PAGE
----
Building Knowledge and Skills: Classroom Celebration Ideas

The following activities reflect the importance of taking awareness to the next level—action! Building the knowledge and skills of students, families, school staff, and members of the community increases the likelihood that inclusive practices will become integrated into the framework of the community.

  • Ask students to research technologies that can support students to achieve in school and in the community. Compile a resource guide for the school and district.
  • Encourage students to study how the fields of science and technology have contributed to the lives of people with disabilities. Some examples are cochlear implants, assistive technology, wheelchairs, TTY, etc.
  • Take time out to explore your students’ interests. Ask students to identify topics that interest them and activities that occupy their non-school time. Try to incorporate some of their interests and likes into your classroom.
  • Assign students to explore websites dedicated to Universal Design for Learning and technology in order to come up with ideas to improve access to information for themselves and others. One example is Teaching Every Student at
  • Ask students to complete a Learning Style Assessment. Host a classroom discussion about the various ways that people learn and why it is important to know how each individual learns the best.
  • Make a commitment during the Week to try some new teaching strategies aimed at improving outcomes for all kids in your class. Incorporate active learning into your language arts lesson, take the students for an observation walk during science class, or act out the events in history that you are studying. Your hard work will pay off, because the students will embrace learning while having fun.
  • Incorporate the teaching of study skills into the classroom curriculum. These supports serve to increase the achievement levels of all students.
  • Encourage students to use graphic organizers as tools to write essays/stories/projects conveying their thoughts and ideas about inclusive education. See the Resources section for links to sample graphic organizers.
  • Have the class study the use of “person first” language when talking about people with differences in language, culture, and ability. The lesson includes a discussion of what personal characteristics you want people to emphasize when they refer to you. Each student can sign a contract committing to using person first language in their conversations and sharing this information with others in their family and community.
  • Allow students to make a choice of how they will demonstrate their learning on a specific topic. Encourage students to be creative and to be able to explain why they chose to be assessed in their respective ways.
  • Assign a research project on culturally responsive educational practices. Ask students to make the connection between these practices and building an inclusive school.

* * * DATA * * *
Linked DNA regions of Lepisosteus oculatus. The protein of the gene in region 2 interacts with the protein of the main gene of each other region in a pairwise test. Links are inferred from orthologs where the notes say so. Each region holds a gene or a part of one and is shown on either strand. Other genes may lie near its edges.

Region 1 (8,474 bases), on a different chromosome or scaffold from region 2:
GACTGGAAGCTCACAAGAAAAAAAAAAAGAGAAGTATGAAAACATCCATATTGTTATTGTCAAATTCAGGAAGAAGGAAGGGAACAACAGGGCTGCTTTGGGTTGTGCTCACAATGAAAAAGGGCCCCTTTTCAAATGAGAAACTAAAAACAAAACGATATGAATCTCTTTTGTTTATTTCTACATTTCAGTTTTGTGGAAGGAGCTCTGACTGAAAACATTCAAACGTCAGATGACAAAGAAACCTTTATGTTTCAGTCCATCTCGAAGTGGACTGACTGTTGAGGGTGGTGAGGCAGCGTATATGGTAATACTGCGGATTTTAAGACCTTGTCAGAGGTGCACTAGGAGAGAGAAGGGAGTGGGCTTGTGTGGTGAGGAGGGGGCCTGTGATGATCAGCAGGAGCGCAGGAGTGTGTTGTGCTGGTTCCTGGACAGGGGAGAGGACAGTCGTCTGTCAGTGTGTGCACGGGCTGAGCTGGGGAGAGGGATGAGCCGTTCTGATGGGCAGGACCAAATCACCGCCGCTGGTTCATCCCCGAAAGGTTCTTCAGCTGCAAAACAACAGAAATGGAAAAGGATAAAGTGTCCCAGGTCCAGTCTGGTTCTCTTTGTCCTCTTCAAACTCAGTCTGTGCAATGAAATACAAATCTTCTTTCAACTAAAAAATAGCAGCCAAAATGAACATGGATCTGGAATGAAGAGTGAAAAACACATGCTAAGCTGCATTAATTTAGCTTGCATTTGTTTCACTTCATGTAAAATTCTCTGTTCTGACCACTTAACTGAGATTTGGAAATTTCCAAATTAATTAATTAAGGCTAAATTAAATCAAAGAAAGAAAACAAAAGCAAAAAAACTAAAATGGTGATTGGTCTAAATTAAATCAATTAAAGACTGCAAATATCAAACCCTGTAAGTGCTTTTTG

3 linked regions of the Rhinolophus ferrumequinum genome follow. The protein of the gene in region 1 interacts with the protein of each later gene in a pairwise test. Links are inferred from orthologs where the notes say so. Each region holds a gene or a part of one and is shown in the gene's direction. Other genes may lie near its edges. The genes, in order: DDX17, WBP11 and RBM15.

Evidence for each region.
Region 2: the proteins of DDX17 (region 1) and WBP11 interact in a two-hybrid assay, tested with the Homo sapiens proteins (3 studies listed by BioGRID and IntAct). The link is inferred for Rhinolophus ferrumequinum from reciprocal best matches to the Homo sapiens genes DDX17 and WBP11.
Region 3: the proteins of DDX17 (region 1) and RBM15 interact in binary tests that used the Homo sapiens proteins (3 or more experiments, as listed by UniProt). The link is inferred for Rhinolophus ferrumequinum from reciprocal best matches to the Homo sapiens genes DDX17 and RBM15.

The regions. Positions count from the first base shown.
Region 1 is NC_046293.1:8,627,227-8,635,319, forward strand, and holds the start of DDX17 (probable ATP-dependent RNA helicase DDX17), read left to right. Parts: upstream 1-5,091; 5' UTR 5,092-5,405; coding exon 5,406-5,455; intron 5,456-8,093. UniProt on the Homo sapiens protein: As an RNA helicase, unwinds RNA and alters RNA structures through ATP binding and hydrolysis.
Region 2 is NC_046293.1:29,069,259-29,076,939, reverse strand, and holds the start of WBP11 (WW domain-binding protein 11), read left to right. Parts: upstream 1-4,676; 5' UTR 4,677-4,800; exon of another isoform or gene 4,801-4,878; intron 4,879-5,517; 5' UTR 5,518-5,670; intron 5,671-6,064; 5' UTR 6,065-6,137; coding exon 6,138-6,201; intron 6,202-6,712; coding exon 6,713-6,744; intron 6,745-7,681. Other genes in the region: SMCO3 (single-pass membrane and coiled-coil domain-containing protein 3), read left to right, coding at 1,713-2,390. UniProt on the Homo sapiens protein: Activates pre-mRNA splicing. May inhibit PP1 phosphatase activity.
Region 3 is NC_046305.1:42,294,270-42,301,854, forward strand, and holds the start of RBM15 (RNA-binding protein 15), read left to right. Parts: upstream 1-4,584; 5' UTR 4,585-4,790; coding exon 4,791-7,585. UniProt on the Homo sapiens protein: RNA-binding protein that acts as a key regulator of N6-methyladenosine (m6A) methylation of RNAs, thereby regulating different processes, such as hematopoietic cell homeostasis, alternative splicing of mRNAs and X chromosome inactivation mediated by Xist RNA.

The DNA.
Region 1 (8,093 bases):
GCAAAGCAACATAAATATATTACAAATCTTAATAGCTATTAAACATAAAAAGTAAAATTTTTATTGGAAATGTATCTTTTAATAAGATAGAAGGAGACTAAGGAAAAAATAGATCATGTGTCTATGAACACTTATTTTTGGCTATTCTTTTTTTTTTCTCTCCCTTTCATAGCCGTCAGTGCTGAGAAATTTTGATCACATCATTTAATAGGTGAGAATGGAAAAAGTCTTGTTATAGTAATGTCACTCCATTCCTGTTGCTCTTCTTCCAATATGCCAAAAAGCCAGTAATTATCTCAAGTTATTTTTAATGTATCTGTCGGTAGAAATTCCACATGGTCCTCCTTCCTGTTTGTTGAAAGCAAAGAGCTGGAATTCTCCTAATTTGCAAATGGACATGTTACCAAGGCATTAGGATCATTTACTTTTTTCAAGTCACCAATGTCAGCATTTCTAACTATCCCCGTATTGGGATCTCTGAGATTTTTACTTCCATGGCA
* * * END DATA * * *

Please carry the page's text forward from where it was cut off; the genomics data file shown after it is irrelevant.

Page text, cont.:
• Each morning introduce students to a new word in American Sign Language. Encourage them to use the word at least five times during the school day.
  • Teach students the proper way to provide assistance as a sighted guide to a person who is blind or visually impaired. They can take turns practicing on each other using a blindfold.
  • Have students study the demographics of the school and community. Do the services provided adequately serve the needs of the community? What recommendations can be made to community leaders and local government?
  • Ask the class to design a chart outlining the features of a store, restaurant, or other public place that would make it more accessible to people with disabilities. Collect data on local businesses that have these accessible features. At the conclusion of the project, present an award to the business that has the most accessible features.
  • Have students research federal and state laws that protect human and civil rights. Research disability laws such as the Americans with Disabilities Act or the Individuals with Disabilities Education Act. How do they apply to their schools and communities?
  • Instruct students to work in groups to assess the accessibility of the school and community for people with disabilities. What modifications can be made? Do the public buildings in the community offer access to people with disabilities? How many restaurants in the community offer menus in Braille? Is there a text telephone or TTY in the school (also known as a TDD, which stands for telecommunication device for the deaf)?
  • Ask student groups to study the elements of universal design, a principle of architectural design that focuses on accessibility for all people. How do the concepts apply to their school and community? How can the concepts of universal design assist in fostering an inclusive environment?
  • Have individuals build a model (either three-dimensional or on graph paper) of a classroom, school, or community that provides access for all people. List the features that contribute to it being an inclusive environment.
  • Have students investigate the laws that protect people with disabilities in our country. Compare the findings to those of other countries.
  • Ask students to research what the education laws state about inclusive practices.

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